Yesterday our weather was gorgeous, if a little on the warm side. Bright sunshine, no clouds, and a gentle southwesterly breeze that nudged the mercury up to 90. Excellent golf weather.
Walking the golf course is about the only exercise I get on a regular basis. My wife Carol and I used to pull little carts around with our clubs on them, but then we learned about remote-controlled, motorized “caddies.”
We get a lot of stares and pointed fingers as we stroll down the fairway (or in my case, through the rough and into the woods) with our carts rolling merrily along in front of us just out of reach. Someone always has to yell, “RUNAWAY CART!” and thinks he’s hilarious. It was cute the first 200-300 times we heard it, but now...
Well, yesterday we had teed off on number 12 and started down the fairway in pursuit of our shots. That hole has a wide pond all along the right side of the fairway, and like the other ponds in our area, this one is the abode of probably hundreds of water turtles. Some of these get quite large, but they usually stay right by the waters edge and slide into the muddy depths if anyone gets closer than about 15 yards.
Yesterday was different. Marching across the fairway towards the pond was a dark turtle (tortoise?) whose shell was at least a foot in diameter. He/she was likely migrating to this pond from another water hazard two or three fairways over. Then we noticed a smaller (about 5 inches in diameter) turtle following 15-20 feet behind the larger one.
How cute! A mass migration! Mother and child? Carol watched as I walked up to the smaller one. As expected, it sucked its head and legs into its shell and waited for me to go away. I stood for just a few seconds while Carol watched, and then started off again.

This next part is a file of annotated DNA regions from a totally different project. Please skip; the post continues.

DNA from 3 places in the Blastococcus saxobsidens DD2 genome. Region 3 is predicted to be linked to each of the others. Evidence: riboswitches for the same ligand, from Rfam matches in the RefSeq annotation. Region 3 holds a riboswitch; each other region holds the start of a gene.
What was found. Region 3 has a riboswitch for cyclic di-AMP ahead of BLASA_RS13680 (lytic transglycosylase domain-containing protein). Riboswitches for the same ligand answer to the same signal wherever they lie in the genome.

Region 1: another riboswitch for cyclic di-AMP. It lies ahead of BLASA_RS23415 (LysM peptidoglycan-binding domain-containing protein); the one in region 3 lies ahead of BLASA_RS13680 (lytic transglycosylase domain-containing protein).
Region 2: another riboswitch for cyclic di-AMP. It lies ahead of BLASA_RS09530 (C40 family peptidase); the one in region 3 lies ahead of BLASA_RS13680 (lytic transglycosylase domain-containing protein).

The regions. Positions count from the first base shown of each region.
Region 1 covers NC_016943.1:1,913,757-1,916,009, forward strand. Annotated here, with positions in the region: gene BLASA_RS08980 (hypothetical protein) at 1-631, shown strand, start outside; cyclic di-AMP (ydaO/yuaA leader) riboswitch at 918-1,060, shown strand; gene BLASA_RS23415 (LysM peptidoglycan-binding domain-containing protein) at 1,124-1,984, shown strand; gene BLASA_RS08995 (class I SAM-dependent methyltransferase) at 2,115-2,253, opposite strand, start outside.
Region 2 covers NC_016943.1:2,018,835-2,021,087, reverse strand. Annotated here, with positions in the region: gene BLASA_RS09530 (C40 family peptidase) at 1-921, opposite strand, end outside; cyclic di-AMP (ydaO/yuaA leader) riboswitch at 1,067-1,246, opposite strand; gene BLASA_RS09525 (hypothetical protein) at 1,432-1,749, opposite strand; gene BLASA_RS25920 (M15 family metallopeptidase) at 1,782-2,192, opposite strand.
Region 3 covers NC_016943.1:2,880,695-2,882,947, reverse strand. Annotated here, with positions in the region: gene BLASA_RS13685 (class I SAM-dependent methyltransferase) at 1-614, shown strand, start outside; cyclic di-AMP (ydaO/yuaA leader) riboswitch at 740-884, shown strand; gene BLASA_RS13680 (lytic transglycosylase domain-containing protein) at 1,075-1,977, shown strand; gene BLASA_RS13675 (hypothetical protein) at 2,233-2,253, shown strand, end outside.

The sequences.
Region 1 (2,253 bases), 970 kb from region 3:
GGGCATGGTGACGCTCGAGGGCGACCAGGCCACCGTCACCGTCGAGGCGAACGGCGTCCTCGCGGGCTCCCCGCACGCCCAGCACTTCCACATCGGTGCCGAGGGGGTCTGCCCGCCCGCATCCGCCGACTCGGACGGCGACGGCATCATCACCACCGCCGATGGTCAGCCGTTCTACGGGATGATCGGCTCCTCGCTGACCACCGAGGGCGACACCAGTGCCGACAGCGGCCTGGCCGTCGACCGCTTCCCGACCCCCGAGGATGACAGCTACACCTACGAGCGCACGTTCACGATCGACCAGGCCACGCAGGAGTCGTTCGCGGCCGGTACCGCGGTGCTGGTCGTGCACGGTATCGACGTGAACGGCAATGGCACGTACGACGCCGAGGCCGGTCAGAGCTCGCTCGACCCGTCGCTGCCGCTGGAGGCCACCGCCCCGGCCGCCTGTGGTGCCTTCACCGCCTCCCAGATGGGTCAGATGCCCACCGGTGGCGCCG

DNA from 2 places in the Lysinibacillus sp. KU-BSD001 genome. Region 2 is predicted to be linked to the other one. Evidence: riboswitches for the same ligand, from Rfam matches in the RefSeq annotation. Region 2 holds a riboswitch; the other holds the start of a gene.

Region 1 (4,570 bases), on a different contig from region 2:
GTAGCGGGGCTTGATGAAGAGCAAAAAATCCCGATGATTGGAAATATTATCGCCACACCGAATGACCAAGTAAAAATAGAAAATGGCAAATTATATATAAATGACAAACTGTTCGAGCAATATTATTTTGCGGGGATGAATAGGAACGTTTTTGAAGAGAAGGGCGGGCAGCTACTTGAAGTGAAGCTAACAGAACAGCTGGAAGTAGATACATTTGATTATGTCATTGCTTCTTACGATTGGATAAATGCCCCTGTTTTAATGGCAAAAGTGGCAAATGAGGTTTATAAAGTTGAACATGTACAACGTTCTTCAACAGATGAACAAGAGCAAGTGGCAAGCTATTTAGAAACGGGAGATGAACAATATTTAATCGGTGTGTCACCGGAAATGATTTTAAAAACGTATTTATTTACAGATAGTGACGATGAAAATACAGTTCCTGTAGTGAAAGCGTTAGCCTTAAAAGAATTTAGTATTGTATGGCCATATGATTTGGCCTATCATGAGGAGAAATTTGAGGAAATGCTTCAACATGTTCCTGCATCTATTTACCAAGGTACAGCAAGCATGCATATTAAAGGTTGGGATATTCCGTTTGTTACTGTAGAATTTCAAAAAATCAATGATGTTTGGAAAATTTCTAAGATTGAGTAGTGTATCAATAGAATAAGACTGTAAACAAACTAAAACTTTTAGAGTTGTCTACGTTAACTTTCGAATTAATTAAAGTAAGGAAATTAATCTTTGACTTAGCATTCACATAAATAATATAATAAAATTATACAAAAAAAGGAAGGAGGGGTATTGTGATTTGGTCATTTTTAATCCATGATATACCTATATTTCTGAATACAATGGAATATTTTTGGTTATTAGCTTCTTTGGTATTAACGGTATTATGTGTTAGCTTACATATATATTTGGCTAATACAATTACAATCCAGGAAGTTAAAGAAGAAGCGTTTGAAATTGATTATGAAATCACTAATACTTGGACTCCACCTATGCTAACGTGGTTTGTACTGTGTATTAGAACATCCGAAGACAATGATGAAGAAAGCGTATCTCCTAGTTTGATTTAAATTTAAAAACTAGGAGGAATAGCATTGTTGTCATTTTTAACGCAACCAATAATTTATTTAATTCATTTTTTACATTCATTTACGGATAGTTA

That’s when you had to be there. Carol screamed as her cart, which had been trekking ahead in the direction last assigned before we were distracted by the turtles, plunged over the edge and down into the pond.
Torn between horror and laughter, I jogged to the pond while she sprinted. The bank dropped off sharply and the cart and bag were out of reach.
Carol peeled off shoes and socks and stepped in. “Ewww. It’s slimy on the bottom.” It was all I could do to keep a straight face.
She snagged the handle of the cart and pulled toward shore. It barely moved. It occurred to me that the cart, 24 pound battery and full golf bag (clubs, balls, and lots of “accessories”) must weigh at least 75 pounds. And at this point the bag was full of water and strapped to the cart, which was settling on its side into the slimy mud.
I refused to look around at other golfers on the course, who just HAD to be rolling on the grass holding their sides in laughter. Together we were able to drag the cart and contents up the bank, with mud and water pouring our of every joint and crevice. Not quite like “Raise the Titanic,” but reminiscent.
Carol kept it together pretty well, but I sensed that just under the surface was a “mad as a wet hen” lady. Needless to say, our golf was finished for the day.
The only serious casualties were her cell phone (which may still dry out and function, although at this point its baptism was thorough enough that it may need resurrection) and her wristwatch, which is somewhere in the mud at the bottom of the pond. Probably nestled up against one of my errant golf balls, a number of which share that watery grave.
The watch was just a Timex, so no great loss. She has since rinsed off everything and hung or spread it all out to dry.
I’ve managed to continue holding my tongue, but it’s hard. Questions for the next round keep presenting themselves (“Which club did you hit on that shot, your mud iron?”), but if I want to see our 37’th wedding anniversary this August I’d better choke them down. I’m sure we’ll both be laughing about it some day.
But for now, you just had to be there.